“That’s what’s so beautiful about the arts. It’s very personal,” he mused. “It doesn’t mean just because you’re not receiving, the other person isn’t sending anything special. It just means it’s not connecting with how you’re feeling it. I’ve heard a lot of great musicians in my day and artists who can play the right notes, the right chords, a great facility, and can play high and low, but then you realize you’ve lost your attention and wonder why it’s not catching. However, other artists play a note or two and hit them the right way where it’s just great.”
One can’t reach the level of Alpert’s success without good old practice.
“I pick up the horn every day. You’ll never get to the promised land or the end product if you don’t put something into it. You’re not supposed to get to the end product and keep moving forward and forward and forward,” he stressed.
“My biggest ‘ahh’ of all was when I ran into trouble playing the trumpet in 1969 and in 1970-1971, I was going through a divorce and I could not get the first note out properly. I was stuttering through the instrument. It was my nerves getting the best of me. So, I tracked down this trumpet teacher who was living in New York City, by the name of Carmine Caruso, nicknamed,‘the trouble shooter,’ because he would help students from all over the world who had problems with their instrument.”
“I met him one evening when I flew to New York with my wife, Lani, and we met him at a hotel. I said, ‘Carmine, what am I doing wrong?’ He said, ‘Even if I told you, it wouldn’t help you. It would be frustrating if I told you what you’re doing wrong.’”
“Still, I wanted to know and was willing to work on the problem. He hemmed and hawed and wouldn’t tell me details until finally… I gave him a couple of drinks. And, he said to me, ‘Try to play with your mouth open.’”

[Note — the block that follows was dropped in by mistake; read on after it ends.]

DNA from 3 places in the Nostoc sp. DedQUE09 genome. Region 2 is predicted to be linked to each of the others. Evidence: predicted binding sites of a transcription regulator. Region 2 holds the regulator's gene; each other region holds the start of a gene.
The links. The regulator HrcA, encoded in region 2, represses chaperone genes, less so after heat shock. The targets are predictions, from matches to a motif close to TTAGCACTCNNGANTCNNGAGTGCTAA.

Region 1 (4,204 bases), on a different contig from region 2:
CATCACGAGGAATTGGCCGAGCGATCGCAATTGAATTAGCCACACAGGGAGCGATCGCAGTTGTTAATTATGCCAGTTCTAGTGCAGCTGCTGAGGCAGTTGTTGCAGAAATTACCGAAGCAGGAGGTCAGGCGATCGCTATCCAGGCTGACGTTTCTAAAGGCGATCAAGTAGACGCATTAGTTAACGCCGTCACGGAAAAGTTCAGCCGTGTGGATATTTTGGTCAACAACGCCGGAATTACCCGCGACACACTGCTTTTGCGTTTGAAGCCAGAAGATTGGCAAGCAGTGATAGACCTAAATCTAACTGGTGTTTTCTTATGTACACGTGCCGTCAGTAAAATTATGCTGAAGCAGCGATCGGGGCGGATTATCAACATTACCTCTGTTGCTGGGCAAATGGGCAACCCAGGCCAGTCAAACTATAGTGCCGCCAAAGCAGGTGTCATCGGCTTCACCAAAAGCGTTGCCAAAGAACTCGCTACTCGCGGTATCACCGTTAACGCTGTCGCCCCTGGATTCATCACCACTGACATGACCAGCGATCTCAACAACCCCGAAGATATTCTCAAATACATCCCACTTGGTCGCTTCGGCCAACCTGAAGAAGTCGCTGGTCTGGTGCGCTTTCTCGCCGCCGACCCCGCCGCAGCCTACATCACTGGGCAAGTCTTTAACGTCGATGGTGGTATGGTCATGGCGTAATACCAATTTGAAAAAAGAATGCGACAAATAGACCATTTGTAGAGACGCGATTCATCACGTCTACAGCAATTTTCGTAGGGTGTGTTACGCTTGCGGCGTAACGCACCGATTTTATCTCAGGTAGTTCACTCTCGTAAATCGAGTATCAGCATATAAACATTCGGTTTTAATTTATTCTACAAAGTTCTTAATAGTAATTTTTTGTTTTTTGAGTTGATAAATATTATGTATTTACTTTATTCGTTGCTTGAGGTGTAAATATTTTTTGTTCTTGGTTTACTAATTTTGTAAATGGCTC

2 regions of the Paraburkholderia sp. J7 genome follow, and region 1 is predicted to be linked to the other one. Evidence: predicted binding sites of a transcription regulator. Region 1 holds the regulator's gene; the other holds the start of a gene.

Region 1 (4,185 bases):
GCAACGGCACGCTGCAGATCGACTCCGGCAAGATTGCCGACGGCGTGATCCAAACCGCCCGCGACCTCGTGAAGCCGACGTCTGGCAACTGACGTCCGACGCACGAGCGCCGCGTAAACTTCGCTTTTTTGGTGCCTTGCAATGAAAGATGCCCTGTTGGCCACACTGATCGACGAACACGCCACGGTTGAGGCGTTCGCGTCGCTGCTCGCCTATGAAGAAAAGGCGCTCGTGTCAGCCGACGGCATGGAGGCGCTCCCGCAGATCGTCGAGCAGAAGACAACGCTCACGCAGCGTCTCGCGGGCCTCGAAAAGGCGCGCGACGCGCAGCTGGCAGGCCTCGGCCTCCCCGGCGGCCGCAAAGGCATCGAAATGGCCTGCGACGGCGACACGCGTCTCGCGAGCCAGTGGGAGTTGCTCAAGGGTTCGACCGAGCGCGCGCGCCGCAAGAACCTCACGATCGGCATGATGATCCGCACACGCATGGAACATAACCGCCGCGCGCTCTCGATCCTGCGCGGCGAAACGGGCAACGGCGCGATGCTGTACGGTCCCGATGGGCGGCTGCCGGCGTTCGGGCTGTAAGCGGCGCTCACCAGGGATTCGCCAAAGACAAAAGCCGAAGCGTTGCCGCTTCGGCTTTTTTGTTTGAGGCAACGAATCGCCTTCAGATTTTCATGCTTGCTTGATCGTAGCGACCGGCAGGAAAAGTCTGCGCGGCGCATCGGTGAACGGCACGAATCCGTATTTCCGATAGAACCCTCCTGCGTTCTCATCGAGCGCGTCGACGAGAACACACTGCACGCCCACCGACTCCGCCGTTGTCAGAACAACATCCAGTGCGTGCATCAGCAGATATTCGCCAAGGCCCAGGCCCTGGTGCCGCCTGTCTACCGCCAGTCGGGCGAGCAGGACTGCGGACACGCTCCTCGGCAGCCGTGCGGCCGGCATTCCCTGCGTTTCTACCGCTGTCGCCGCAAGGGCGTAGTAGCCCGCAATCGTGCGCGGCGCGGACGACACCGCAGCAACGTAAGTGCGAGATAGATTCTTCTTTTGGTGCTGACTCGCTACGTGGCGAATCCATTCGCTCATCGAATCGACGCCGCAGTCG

Alpert laughed at the memory, but continued with his point. “[Carmine and I] became great friends and he helped me quite a bit. Here, I’d thought I should change mouthpieces or the trumpet itself until Carmine said the most poignant thing.
“‘Let me tell you something, kid, you’re the instrument. That’s just a piece of plumbing. It’s an amplifier of your sound. The sound is coming from within you.’”
“That was the big one for me,” Alpert exclaimed. “That was when I realized that was it. He had said to me in simple terms what I needed to hear. That’s what I try to share with kids who are trying to be a musician. Try to find your own voice. That’s the beauty of pursuing it.”
Longevity in his career and the stamina to play the trumpet are accredited simply to the man himself.
“I stay in touch with the instrument every day. I have a series of exercises that help me play the things I want to play. I’m enthused and passionate about what I’m doing. I’m playing better now than I did 40 years ago,” he said with a laugh.
As many people experienced during the long pandemic, Alpert, too, had a major breakthrough during the COVID two-year period where he was kind of isolated.